I believe parkrun is responsible for creating a running boom and encouraging lots of people who thought running was only for super athletes.

For me, parkrun also led to joining FRR, where I have made a huge circle of friends, training buddies and enjoyed the camaraderie during numerous races. As direct result of being an FRR member, I have also found myself as part of various “Red” groups……drunk in a bar(s) after the Valencia marathon, biking to the top of Italian mountains, witnessing Eliud Kipchoge’s sub 2-hour marathon in Vienna, sheltering behind Dan Gould while cycling in biblical rainfall towards Cambridge and standing on beach near Barcelona prior to embarking on an Ironman triathlon.

FRR on Tour – Valencia Marathon
FRR on Tour – Eliud cheered on by FRR
FRR on Tour – Stelvio Pass, Italy

In September 2012 I saw details that parkrun was starting in Chantry Park in Ipswich. I was vaguely aware of the concept and decided I’d go along to the first event. I’d begun running again on and off and thought the 5k distance sounded manageable.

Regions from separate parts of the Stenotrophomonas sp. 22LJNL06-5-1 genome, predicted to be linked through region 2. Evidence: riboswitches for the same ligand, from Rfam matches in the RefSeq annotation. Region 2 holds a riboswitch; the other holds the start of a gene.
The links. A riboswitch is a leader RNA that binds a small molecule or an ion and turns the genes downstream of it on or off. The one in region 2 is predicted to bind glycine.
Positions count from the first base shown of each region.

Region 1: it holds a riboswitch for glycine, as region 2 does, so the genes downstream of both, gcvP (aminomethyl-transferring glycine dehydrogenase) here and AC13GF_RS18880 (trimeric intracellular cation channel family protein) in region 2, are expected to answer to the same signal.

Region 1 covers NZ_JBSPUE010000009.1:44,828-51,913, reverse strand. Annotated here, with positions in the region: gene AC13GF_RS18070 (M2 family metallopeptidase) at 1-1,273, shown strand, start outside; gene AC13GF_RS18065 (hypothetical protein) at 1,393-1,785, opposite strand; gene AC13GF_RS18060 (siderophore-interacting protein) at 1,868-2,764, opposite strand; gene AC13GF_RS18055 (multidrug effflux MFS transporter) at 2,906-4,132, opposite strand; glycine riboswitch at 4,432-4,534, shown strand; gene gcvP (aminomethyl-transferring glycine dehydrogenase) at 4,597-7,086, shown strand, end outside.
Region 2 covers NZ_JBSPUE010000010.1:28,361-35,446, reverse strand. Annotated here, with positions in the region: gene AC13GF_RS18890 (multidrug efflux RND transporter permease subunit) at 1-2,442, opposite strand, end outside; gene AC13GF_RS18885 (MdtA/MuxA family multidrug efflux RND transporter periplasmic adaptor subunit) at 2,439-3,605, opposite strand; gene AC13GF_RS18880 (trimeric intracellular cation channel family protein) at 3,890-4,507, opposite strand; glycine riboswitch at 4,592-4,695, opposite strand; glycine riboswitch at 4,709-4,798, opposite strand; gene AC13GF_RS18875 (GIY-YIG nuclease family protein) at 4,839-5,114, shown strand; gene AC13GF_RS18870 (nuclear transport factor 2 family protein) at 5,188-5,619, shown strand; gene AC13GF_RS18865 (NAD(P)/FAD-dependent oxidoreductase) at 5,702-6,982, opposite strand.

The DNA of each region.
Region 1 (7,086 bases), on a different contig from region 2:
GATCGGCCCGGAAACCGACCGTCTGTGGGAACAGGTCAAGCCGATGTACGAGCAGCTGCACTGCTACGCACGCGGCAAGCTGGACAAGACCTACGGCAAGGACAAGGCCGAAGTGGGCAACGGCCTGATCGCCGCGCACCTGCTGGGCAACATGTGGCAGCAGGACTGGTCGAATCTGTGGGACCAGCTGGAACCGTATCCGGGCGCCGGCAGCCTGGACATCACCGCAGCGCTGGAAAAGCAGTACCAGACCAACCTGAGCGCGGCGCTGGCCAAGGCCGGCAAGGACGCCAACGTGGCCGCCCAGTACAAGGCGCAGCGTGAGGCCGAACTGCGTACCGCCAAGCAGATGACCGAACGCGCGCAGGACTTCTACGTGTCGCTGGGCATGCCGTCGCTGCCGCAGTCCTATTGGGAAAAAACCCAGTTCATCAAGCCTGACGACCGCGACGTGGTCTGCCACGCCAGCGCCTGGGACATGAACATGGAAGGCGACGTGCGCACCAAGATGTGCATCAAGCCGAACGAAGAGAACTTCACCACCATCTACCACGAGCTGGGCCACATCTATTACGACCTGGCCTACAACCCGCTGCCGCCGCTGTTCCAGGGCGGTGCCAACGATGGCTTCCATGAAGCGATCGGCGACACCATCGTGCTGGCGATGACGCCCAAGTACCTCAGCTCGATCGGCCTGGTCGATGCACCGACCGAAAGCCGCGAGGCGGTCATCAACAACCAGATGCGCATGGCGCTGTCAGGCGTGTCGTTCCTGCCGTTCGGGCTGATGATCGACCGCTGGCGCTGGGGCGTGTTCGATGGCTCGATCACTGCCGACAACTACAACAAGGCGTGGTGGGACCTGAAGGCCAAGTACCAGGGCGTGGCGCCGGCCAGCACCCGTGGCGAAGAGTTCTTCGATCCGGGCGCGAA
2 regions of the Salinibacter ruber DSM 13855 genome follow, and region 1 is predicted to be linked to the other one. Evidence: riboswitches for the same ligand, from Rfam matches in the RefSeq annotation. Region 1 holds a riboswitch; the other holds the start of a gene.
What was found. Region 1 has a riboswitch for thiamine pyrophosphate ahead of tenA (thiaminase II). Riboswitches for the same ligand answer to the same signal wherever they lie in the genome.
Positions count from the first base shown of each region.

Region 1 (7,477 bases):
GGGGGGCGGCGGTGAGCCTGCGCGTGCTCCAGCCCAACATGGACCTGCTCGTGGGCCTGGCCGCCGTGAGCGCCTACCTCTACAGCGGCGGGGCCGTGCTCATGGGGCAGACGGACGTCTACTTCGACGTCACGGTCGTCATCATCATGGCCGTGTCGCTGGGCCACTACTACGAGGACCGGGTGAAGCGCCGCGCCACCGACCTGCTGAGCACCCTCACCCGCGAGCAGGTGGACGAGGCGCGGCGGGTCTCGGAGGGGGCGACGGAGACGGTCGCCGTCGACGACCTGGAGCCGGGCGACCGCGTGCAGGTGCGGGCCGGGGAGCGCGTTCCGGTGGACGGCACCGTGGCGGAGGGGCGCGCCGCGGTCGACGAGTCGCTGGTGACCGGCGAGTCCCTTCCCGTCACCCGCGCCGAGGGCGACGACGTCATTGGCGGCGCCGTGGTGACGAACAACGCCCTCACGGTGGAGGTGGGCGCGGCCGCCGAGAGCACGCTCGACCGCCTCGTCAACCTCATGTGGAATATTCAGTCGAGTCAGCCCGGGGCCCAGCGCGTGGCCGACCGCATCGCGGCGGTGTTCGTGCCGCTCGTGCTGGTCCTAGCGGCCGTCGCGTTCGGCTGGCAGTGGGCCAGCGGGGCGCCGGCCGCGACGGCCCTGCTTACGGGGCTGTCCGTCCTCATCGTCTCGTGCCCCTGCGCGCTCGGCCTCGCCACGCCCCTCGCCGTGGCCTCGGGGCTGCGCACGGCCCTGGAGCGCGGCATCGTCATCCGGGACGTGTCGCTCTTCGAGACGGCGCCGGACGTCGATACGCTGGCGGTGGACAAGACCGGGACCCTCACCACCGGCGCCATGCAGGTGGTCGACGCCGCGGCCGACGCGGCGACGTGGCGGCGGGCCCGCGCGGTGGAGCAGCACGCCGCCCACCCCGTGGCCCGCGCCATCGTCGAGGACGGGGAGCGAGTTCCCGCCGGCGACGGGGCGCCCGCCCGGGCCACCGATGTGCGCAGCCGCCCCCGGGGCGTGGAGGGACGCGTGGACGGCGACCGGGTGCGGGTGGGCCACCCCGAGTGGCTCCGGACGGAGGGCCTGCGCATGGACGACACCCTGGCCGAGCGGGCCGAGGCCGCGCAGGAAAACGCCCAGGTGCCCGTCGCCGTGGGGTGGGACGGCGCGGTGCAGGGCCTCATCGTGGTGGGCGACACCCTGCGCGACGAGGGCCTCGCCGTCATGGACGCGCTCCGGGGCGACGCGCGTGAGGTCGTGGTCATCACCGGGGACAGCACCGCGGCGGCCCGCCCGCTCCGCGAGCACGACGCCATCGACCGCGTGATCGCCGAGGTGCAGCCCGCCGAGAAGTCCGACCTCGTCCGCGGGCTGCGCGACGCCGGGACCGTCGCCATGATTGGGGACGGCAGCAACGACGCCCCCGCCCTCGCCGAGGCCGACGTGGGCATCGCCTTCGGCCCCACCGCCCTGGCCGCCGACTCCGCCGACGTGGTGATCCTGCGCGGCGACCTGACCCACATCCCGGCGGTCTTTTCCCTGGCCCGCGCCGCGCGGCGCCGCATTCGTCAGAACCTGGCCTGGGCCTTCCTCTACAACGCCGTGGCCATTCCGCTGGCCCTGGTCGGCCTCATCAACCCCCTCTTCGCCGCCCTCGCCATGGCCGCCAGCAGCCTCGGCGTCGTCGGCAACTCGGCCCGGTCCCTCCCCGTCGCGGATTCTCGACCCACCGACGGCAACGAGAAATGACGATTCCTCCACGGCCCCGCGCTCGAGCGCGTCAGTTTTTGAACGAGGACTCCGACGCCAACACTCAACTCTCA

Looking back at the results from that day there were 95 finishers including a few people I didn’t know then but now through FRR, count as friends including Simon Wiggins, Robin Harper and Paul Schwer.

I loved it and it became my regular Saturday morning routine. Over the weeks and months, I got to know Robin, Adrian Goode, Dave Solomon and a few others. I began to think about getting back into running more seriously as I needed a focus to train regularly and felt joining a club would give me that.

I spoke to Robin and asked about joining FRR and he encouraged me to come along the following Tuesday. The rest is history!

Favourite / memorable races: